State Tribunals and Judicial Power By Ian Wilson LL.B

     Parliaments, both state and federal have the power to confer judicial power on various tribunals. Today the vast number of tribunals that litter the judicial landscape do much of the heavy lifting in administrative and related fields of law: immigration review matters, guardianship law, consumer dispute issues, Centrelink review matters, and much more. Often tribunals have a flexibility that courts lack, with a review of the merits of the case, hearing it from the start, rather than just reviewing an issue of law. The Administrative Appeals Tribunal is a case, in reviewing Centrelink and other administrative matters.

     State parliaments can confer, or give, judicial power to State tribunals, but such tribunals cannot exercise Federal jurisdiction, that is, decide on “Federal; matters, because that would be contrary to the Constitution. However, there are areas where matters get tricky, such as seen in the case of Burns v Corbet; Gaynor v Burns [2017] NSWCA 3 (3 February 2017), where there is a dispute between residencts of two states, arising under state law determined by a State tribunal, the tribunal exercising judicial power, but  not being a Chapter III Court, as defined by the constitution. Is there an implied limitation on the legislative power of the State relative to sections 75 and 76 of the Constitution on such tribunals which are not Chapter III Courts? Is a State law which confers judicial power on such tribunals inconsistent with section 39 of the Judiciary Act 1903?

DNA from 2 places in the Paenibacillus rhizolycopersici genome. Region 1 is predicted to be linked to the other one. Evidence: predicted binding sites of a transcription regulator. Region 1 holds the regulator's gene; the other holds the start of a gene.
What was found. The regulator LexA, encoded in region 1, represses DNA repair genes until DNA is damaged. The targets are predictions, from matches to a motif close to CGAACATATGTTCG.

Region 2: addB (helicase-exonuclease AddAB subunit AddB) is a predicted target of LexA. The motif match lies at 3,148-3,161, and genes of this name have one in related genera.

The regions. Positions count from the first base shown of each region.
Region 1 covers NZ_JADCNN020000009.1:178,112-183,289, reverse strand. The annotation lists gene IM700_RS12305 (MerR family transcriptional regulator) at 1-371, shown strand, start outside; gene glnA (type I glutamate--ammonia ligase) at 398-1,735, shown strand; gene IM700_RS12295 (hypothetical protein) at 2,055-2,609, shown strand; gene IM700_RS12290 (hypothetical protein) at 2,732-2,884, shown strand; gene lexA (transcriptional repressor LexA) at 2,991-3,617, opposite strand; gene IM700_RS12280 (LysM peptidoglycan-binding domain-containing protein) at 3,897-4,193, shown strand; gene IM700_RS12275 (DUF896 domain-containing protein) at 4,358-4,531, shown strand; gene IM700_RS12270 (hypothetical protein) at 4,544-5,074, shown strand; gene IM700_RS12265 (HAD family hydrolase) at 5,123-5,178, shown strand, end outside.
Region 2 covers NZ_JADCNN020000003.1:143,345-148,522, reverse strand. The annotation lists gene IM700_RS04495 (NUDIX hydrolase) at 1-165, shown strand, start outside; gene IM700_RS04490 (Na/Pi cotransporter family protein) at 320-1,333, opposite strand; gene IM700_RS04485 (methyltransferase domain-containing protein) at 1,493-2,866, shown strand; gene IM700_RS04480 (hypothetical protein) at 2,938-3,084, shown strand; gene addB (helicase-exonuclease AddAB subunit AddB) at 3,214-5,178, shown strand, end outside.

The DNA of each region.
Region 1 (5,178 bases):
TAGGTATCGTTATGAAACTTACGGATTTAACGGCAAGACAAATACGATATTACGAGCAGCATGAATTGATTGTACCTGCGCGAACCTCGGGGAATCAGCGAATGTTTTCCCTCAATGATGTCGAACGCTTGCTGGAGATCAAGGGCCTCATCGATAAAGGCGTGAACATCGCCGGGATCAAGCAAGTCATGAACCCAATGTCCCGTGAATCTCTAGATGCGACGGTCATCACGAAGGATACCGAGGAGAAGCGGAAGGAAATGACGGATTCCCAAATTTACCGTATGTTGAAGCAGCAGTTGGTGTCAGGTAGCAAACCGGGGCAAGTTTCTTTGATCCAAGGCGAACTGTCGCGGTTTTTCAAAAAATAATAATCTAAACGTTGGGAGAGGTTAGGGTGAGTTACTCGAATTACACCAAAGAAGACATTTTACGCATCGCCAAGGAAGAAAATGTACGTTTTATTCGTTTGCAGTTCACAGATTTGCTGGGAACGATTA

It was held by the NSWCA that since Federation some State tribunals have exercised their pre-existing jurisdiction about matters within the scope of sections 75 and 76 of the constitution. However, if a State did attempt to confer judicial power to a tribunal in a matter within the scope of section 39 of the Judiciary Act, this would be inconsistent according to section 109 of the Constitution. Hence, State tribunals do not have judicial authority to decide cases involving disputes between residents of different states.

     I have simplified all of this to get to the conclusion. Clearly, this is a lower court decision, and we await a resolution of the issue by the High Court of Australia, which will take, probably forever. Nevertheless, it is worth keeping the result in mind in any legal matter with a dispute with an interstate party.



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Friday, 12 July 2024

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